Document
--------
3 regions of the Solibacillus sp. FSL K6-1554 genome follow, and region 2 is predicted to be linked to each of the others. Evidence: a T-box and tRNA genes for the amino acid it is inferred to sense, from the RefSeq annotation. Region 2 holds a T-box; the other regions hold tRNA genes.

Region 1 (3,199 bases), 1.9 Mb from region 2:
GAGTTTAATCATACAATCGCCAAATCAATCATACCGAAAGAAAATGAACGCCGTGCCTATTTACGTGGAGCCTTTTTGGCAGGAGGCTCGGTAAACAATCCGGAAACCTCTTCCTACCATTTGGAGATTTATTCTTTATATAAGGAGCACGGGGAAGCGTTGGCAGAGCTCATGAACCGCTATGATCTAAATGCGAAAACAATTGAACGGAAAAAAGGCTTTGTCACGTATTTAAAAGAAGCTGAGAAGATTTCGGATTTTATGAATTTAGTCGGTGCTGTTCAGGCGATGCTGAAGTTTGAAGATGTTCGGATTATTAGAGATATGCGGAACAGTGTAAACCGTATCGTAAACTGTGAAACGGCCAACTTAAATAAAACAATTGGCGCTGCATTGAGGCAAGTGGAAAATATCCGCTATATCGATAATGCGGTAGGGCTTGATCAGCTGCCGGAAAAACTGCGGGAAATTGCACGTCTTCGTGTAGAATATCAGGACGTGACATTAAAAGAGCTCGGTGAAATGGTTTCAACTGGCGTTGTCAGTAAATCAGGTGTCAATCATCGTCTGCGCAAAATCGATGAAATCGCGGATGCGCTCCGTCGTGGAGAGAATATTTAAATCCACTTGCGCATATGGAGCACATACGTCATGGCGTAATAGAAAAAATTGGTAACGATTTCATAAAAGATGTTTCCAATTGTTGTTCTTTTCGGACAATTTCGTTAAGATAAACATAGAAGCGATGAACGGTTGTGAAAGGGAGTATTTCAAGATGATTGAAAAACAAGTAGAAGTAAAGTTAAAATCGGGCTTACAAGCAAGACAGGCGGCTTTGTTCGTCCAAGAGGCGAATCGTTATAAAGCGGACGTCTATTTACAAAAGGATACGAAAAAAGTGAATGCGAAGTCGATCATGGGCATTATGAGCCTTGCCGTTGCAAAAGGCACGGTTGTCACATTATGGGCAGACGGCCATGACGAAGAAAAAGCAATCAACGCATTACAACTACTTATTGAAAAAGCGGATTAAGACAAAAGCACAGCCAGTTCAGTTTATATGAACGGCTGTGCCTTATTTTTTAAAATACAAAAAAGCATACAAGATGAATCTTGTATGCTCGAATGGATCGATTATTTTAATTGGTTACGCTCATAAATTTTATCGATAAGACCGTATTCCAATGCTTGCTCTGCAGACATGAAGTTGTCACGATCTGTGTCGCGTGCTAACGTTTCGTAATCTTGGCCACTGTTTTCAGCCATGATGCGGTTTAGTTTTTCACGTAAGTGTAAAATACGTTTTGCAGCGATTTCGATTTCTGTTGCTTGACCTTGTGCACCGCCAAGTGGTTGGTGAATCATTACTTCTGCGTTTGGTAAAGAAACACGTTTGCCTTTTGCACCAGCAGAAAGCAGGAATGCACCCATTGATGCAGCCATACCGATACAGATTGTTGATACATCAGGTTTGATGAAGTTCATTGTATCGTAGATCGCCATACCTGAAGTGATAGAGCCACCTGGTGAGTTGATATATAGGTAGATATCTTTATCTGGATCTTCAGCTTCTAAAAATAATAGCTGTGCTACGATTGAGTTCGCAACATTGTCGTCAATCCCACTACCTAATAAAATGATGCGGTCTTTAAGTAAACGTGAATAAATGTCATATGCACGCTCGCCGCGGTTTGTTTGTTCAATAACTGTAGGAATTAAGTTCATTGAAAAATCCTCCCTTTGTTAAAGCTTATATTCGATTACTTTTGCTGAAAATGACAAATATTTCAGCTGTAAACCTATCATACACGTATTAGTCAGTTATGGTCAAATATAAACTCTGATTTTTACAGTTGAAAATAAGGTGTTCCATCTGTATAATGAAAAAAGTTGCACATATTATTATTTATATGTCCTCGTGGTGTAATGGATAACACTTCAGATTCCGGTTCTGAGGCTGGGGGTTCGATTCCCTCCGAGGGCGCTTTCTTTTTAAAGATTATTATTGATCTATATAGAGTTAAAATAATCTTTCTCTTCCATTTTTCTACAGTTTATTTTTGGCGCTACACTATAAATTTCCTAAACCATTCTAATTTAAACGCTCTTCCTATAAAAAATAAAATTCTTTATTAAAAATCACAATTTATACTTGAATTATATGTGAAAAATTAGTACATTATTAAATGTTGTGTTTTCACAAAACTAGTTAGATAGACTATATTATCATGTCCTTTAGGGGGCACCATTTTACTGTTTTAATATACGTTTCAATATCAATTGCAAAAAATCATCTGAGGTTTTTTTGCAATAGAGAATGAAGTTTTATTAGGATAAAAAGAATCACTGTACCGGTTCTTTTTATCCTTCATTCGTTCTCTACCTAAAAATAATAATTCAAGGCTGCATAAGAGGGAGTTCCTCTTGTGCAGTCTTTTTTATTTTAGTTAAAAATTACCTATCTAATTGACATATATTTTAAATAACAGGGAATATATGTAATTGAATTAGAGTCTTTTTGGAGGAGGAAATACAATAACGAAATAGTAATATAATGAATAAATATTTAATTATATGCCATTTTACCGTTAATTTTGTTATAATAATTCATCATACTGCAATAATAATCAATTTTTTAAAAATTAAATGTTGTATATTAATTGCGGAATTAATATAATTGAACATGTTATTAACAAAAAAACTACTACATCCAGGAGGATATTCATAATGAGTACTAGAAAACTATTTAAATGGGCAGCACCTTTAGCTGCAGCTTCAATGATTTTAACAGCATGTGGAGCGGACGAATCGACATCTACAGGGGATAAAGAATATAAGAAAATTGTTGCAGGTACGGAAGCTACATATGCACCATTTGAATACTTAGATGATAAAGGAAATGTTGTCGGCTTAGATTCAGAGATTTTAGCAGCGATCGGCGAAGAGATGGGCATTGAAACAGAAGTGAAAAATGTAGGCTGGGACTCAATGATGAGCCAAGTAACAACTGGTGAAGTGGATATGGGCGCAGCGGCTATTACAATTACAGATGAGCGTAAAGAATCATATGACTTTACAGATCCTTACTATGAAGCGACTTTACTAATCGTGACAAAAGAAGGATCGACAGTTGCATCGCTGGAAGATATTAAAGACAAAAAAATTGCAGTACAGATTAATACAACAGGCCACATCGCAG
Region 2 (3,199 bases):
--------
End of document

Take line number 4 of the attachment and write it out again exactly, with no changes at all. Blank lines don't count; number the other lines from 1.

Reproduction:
Region 2 (3,199 bases):